This Food Talk Features blog highlights two delicious vegetable sub-groups: Beans, peas, and lentils and starchy vegetables! Keep reading to learn more about these unique veggies!
Each month this year, we are featuring a different food group or sub-group as part of our Food Talk Features… Series. Last month, we talked about dark green vegetables like broccoli and leafy greens. These veggies are fiber-filled for good digestion. They also contain folate, which helps our bodies make blood and prevents birth defects. Learn more about why we love dark green vegetables here!
This month, we’re diving into two more vegetable sub-groups: Beans, peas, and lentils and starchy vegetables! Other vegetable subgroups include:
- Red and orange vegetables
- Dark green vegetables
- And other vegetables. 
What are the benefits of these vegetable sub-groups?
Beans, Peas, and Lentils
Beans, peas, and lentils are a group of vegetables called “pulses.” They contain fiber and are a great source of plant-based protein. Beans, peas, and lentils are very helpful for people who do not eat meat. This is because they can count as a serving of protein when we eat plenty of other vegetables! 
The fiber in beans, peas, and lentils helps to lower cholesterol levels. This may reduce our risk of getting heart disease. Beans, peas, and lentils are a good source of folate, just like leafy green vegetables. Folate is needed for making blood and protects against birth defects. These veggies also contain antioxidants that support a strong immune system.  
Examples of beans, peas, and lentils include:
- Beans like pinto, kidney, black, pink, garbanzo, soy, and mung beans
- Split, black-eyed, and pigeon peas
- Brown, black, red, and green lentils
- Foods made with beans, peas, and lentils (like bean burgers, falafel, tofu, and tempeh)
Beans, peas, and lentils are a cheap way to get lots of nutrition! Dried versions are usually more affordable. After soaking in water, they are ready for cooking just like the canned versions. Remember that fresh, dried, canned, and frozen veggies are all nutritious ways to buy vegetables!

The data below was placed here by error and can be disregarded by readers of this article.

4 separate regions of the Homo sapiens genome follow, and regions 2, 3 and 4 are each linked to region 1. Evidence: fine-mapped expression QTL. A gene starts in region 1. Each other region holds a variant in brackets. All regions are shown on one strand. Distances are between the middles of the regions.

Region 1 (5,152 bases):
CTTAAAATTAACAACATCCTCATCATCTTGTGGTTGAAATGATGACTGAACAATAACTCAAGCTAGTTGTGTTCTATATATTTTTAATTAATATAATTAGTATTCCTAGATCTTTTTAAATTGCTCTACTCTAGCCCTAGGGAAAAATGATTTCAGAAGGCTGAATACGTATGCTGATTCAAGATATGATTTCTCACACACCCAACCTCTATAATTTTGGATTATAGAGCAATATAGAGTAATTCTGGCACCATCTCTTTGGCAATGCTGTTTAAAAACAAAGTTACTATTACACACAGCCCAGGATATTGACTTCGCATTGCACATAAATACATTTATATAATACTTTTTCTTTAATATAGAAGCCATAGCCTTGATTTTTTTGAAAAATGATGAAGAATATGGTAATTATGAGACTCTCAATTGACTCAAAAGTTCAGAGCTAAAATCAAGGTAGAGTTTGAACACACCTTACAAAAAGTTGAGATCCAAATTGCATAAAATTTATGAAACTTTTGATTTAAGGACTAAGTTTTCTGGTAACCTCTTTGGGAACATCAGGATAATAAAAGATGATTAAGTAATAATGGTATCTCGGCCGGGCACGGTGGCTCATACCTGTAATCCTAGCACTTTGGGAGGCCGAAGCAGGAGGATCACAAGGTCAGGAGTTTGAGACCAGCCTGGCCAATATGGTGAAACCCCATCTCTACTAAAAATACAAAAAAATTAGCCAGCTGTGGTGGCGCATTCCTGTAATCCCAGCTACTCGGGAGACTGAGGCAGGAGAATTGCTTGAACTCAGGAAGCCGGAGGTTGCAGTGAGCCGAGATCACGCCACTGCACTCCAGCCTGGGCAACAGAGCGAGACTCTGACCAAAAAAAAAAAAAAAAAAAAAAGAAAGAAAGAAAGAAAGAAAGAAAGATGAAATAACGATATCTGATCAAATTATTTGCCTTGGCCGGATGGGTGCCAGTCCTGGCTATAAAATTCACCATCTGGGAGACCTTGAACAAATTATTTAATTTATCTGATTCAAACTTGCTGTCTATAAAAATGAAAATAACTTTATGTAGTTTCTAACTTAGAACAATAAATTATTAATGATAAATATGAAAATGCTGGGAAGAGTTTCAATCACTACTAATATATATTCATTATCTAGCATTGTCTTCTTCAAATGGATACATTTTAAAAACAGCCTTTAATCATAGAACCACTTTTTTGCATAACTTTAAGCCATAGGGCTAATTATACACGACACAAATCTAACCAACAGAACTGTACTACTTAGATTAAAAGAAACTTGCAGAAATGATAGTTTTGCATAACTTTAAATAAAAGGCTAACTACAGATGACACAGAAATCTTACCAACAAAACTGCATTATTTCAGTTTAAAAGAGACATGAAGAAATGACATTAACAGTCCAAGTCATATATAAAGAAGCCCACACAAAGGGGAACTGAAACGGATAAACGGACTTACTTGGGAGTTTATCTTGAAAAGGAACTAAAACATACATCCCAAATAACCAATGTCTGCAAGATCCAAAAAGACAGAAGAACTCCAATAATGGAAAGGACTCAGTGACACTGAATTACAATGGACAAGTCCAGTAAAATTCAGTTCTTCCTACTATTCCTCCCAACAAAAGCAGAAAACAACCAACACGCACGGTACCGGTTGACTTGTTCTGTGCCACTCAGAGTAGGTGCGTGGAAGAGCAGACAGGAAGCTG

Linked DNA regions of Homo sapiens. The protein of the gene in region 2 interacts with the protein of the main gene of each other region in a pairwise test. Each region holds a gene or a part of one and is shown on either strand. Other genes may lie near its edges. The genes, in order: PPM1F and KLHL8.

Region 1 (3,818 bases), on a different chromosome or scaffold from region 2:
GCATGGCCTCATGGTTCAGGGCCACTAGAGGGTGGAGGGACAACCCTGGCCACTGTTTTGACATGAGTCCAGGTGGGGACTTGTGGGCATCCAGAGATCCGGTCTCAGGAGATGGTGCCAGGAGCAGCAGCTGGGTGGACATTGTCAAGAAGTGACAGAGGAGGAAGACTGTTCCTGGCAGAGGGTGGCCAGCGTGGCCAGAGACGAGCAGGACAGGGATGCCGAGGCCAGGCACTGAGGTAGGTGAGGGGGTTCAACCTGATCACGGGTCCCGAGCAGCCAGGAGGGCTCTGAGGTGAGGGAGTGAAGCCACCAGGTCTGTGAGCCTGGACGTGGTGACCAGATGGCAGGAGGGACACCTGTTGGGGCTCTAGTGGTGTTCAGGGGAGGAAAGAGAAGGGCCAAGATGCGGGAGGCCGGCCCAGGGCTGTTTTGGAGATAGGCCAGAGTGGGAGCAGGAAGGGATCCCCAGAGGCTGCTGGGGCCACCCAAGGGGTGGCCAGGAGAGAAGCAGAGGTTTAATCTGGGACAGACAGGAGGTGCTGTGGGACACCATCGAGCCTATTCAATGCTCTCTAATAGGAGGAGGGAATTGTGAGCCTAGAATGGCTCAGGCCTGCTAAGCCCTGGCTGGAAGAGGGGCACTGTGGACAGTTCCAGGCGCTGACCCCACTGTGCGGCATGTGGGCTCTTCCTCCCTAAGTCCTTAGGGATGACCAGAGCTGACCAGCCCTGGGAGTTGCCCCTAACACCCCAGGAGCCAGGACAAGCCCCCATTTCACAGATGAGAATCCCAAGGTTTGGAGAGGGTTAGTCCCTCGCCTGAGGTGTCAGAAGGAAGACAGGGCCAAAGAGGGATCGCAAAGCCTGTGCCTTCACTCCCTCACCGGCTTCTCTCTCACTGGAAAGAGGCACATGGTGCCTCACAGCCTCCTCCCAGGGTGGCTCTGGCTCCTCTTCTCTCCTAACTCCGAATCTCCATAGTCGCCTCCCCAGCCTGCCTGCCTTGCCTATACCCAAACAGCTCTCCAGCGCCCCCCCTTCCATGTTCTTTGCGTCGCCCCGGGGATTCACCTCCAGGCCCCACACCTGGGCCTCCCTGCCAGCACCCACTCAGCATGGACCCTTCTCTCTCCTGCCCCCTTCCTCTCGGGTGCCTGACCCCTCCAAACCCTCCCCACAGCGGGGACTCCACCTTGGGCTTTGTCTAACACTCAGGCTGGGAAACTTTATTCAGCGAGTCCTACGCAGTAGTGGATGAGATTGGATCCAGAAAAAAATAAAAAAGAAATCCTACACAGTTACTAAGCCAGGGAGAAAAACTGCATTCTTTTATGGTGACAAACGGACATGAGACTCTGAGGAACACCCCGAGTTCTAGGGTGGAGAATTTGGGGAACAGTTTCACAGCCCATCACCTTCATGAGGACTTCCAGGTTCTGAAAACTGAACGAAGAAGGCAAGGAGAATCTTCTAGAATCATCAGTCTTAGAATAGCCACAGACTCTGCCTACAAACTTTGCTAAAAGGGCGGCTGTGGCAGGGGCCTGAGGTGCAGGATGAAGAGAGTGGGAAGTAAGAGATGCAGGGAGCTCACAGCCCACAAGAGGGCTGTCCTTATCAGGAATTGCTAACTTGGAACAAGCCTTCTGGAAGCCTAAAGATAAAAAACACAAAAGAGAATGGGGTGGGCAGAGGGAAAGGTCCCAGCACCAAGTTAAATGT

We love this veggie sub-group so much that we have a blog all about it! Check out our All About Beans blog to learn how to prepare dried beans for cooking.
Some people think that starchy vegetables should be avoided, but this is not true. They are actually filled with nutrients! Like other vegetables, starchy veggies have lots of vitamins, minerals, fiber, and antioxidants. All of these things help prevent disease and promote a healthy heart. 
Foods in the starchy vegetable sub-group include:
- Corn (white and yellow)
- Green peas
- White potatoes and yams
These foods are in the starchy veggie sub-group because they have similar nutrients.  Compared to other vegetable sub-groups, they also contain more carbohydrates per cup. This does not mean they need to be avoided! Instead, vary your veggies throughout the week so you get a good balance of nutrients.
Did you know that white potatoes are the vegetable that Americans eat the most?  White potatoes in particular contain potassium. This is a nutrient that many Americans need more of!  Potassium is important for keeping blood pressure in a healthy range. A healthy blood pressure also lowers our risk of heart disease and stroke. 
How much do I need?
The amount of vegetables we need every day depends on many factors. Most adults should aim for 1-3 cups of vegetables a day.
When it comes to measuring out portions of pulses and starchy vegetables, it’s easy! 1 cup of the food counts as a 1-cup-serving. For example, 1 cup of whole, mashed, or cooked lentils counts towards 1 cup of your daily vegetables. 1 medium white potato is also a 1-cup-serving.
Veggie sub-group suggestions are based on how much we should try to eat each week. Check out this table below to learn how many servings of beans, peas, and lentils and starchy veggies to aim for:
Table Source: Information from the 2020-2025 Dietary Guidelines for Americans
Beans, Peas, and Lentils (servings per week)
- Children (2-8 years old): ½ cup
- Girls (9-18 years old): 1-1 ½ cups
- Boys (9-18 years old): 1 ½ – 2 cups
- Women (19-50 years old): 1 ½ cups
- Women 51 years and above: 1 cup
- Men (19-50 years old): 2 cups
- Men 51 years and above: 1 ½ cups
Starchy Vegetables (servings per week)
- Children (2-8 years old): 2-3 ½ cups
- Girls (9-18 years old): 4-5 cups
- Boys (9-18 years old): 5-6 cups
- Women (19-50 years old): 5 cups
- Women 51 years and above: 4 cups
- Men (19-50 years old): 6 cups
- Men 51 years and above: 5 cups
Ways to Enjoy These Vegetable Sub-groups
We’ve shared our favorite recipes with beans, peas, and lentils in our All About Beans blog. Here are a few more delicious ones to try:
- For a plant-protein punch, make these Black Bean and Sweet Potato Veggie Burgers.
- Feeling adventurous? Try meatless soy crumbles (made from soybeans) in our Vegetarian Tacos with Homemade Salsa.
- Add Dirty Rice & Black-Eyed Peas to your side or main dish rotation!
- Appetizers like Southern Salsa and Greens and Beans Dip are sure to be a hit!
Most starchy vegetables are affordable and easy to keep on hand. Here are a few of our favorite ways to prepare starchy veggies:
- Let your crockpot do the work with this Slow-Cooker Potato, Corn, and Jalapeno Soup or Slow-Cooker Chicken and Dumplings
- Is using the oven more your thing? Try these Candied Yams, Sheet Pan Red Potatoes and Peppers, or make it a complete meal with our Sheet Pan Chicken and Vegetables.
- Go for this Fresh Corn Salad this summer!
Written by Melanie Ng, Ph.D. Candidate| Edited by Leslie Davis, MS, RDN, LDN, CDCES and the Nutrition Education Team
Posted: April 29, 2021Be Creative Drink Water Focus on Health How to Cook Better Invite Your Kids Plan Ahead Save Money Shop Smarter Store Food Uncategorized